“At 1 PM, I will send another message to close the bid. And for that closure, I will indicate that the winning bid result will be announced shortly. After that, I will collect their bids and research their RME reference, and the information needed. I will put them in a new message and send it to the bidding committee. Everything is done via SMS. I will also send my recommendation that it is awarded to whoever has the highest price. I will wait for the committee’s reply and will send the reward to every one of the bidders who participated.”

During the awarding, LURPA ensures transparency. Raul informs the participants of their respective bidding prices, and who the winner is. The participants will see all information in the message. Raul also calls the winning bidder for final preparations prior to the weighing that will be done the next day.

Bringing forth improvements

The scheme had brought improvements for LURPA, coming a long way from their previous strategies before the scheme came to place.

Since its implementation last 2019, LURPA was able to address the low volume of rubber lumps sold. They have since traded a total volume of 288MT. An average volume of 6.7 MT is being consolidated every 15 days as of 2021. Cluster-wide, a 35% increase in the gross value of traded cup lumps has been recorded in the duration of this best practice.

“In our experience here in LURPA, early 2017-2018, a lot [of farmers] are already selling their produce in the market. We didn’t practice the bidding scheme yet; this was under a normal market way back. A lot of members already came and went,” Raul shared.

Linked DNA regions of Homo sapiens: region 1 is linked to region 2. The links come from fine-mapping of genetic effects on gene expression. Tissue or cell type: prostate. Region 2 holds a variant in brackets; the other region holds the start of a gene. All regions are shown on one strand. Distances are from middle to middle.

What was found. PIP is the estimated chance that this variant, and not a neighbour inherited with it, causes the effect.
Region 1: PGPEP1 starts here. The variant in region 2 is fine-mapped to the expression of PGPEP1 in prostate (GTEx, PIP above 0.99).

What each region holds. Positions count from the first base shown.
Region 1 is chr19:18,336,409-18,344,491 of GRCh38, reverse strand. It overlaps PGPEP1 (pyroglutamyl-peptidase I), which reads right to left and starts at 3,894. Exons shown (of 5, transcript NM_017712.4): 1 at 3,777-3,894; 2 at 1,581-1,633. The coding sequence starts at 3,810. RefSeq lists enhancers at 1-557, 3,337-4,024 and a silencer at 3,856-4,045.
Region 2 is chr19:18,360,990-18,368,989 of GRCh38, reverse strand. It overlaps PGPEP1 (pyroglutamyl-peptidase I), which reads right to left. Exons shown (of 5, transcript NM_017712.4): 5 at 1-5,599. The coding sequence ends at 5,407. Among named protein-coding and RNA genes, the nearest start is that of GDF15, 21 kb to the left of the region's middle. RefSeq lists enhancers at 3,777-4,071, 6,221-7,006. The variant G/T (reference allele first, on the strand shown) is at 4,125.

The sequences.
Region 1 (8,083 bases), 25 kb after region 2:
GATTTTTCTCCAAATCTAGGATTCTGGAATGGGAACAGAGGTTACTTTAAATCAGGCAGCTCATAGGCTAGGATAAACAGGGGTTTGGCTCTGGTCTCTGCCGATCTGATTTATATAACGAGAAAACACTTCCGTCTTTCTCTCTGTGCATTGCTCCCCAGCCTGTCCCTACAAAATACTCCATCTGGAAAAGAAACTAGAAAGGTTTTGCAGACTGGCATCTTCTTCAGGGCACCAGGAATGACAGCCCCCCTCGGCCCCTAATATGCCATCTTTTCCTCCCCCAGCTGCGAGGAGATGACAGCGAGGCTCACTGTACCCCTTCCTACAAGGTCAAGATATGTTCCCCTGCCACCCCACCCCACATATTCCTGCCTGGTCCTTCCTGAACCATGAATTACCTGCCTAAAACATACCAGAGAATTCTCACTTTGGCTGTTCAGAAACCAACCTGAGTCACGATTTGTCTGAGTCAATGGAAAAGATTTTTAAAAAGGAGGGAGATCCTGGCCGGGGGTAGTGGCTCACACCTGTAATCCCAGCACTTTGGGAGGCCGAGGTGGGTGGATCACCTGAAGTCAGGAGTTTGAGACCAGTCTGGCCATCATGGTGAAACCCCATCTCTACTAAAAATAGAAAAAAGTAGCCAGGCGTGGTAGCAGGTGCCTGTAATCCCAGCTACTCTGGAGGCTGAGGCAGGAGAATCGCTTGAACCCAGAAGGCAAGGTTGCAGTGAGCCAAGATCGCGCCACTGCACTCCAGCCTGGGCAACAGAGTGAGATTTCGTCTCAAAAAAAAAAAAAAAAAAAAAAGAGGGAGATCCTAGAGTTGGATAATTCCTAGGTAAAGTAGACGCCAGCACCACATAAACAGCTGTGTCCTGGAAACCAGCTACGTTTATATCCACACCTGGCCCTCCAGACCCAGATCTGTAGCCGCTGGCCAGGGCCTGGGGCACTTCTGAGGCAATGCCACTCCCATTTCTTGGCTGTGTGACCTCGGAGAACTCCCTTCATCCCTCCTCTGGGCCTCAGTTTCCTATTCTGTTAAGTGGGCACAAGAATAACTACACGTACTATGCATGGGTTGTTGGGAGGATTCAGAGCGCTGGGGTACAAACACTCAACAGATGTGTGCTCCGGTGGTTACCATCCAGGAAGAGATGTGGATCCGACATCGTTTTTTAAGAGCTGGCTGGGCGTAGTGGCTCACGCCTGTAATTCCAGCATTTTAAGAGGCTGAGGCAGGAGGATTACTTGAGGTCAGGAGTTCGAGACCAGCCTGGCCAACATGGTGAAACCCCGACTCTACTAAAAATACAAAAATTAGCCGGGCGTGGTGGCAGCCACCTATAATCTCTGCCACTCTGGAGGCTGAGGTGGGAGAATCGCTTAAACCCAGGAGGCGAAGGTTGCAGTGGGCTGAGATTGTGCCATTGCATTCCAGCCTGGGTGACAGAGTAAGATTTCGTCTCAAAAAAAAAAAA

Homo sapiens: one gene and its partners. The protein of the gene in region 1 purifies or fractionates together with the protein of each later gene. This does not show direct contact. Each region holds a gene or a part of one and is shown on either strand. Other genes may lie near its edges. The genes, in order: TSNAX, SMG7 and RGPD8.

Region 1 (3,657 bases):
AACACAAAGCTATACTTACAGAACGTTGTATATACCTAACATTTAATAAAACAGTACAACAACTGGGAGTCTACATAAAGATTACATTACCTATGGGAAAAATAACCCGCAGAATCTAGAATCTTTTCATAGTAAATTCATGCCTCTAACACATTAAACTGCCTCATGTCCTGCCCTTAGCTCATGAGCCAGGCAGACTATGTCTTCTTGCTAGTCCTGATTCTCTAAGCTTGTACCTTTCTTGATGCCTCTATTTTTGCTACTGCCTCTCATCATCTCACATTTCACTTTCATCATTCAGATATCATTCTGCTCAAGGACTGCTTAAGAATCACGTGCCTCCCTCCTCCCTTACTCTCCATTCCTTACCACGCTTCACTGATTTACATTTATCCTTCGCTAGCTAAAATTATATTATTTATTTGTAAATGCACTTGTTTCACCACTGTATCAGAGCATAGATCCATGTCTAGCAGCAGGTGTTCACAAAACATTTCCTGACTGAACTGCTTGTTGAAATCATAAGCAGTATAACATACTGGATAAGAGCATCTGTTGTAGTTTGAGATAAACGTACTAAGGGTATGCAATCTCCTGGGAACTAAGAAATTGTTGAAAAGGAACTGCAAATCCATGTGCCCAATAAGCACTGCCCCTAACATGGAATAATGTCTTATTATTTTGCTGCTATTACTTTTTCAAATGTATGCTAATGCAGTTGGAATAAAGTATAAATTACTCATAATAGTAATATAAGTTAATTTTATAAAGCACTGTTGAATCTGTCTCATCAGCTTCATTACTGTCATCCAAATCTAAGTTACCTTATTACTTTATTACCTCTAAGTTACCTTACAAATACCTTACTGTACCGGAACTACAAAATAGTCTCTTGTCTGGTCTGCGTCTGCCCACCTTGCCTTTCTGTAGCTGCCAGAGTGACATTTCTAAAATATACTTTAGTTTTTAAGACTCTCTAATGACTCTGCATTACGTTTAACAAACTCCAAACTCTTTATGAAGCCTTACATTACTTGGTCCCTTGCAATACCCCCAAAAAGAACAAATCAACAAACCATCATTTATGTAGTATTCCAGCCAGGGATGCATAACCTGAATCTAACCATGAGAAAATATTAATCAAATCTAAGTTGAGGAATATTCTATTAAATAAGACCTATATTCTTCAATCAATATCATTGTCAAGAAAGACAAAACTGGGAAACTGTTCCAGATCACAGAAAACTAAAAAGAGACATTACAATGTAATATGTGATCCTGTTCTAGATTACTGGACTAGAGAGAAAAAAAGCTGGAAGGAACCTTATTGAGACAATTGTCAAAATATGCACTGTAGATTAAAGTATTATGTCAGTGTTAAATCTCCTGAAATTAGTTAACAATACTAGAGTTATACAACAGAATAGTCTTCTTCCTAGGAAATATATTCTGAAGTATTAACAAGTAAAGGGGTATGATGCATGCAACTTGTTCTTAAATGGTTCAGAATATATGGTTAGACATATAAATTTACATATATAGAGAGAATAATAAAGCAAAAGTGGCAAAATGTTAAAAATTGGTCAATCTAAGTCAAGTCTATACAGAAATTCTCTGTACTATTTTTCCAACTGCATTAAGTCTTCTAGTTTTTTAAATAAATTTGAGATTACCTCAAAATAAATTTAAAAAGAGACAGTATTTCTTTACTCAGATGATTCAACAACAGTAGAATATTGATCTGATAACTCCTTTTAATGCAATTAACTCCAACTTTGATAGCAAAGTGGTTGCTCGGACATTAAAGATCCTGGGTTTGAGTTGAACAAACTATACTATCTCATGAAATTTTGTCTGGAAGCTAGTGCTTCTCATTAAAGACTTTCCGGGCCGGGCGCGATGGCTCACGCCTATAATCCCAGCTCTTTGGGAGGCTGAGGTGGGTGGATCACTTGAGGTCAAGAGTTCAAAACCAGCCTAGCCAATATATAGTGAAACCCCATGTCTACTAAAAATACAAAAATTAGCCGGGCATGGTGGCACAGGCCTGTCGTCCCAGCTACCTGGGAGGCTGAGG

“The production used to be slow as well because the volumes depleted, and the income of LURPA depended on the volume.

“My personal view is market forces; that the farmers are very sensitive with the price. If they see a 1 peso difference [increase] from a striker, they would go with that. Especially for those who don’t have loans to pay. They are very sensitive that even with just a small difference, they will not hesitate to line up [or sell] there.

“On my part, the only way that we can encourage them to remain in the organization is if you give them a better price — better than anyone else around you. So that’s how we decided to implement the competitive bidding scheme.”

Prices have not been dropping below 25pesos with an average of 26.82 pesos per kilo of rubber lumps. This is at least 5% higher than the bidding rates collected when the practice was not yet executed.

The challenges during the pandemic

Meanwhile, for LURPA, bidding continued despite lockdowns as communication with their target markets has been routinary through SMS, although challenges were encountered since the start of the pandemic.

“March was very drastic: the prices dropped from 23 something to 14pesos per kilo. It was very critical, so that was the immediate impact — the world [or lives] of the farmers changed because of that [the pandemic]. Then it worsened by the first week of April because Sibugay was under ECQ, so we had to [really] stop the buying, so that’s even worse.”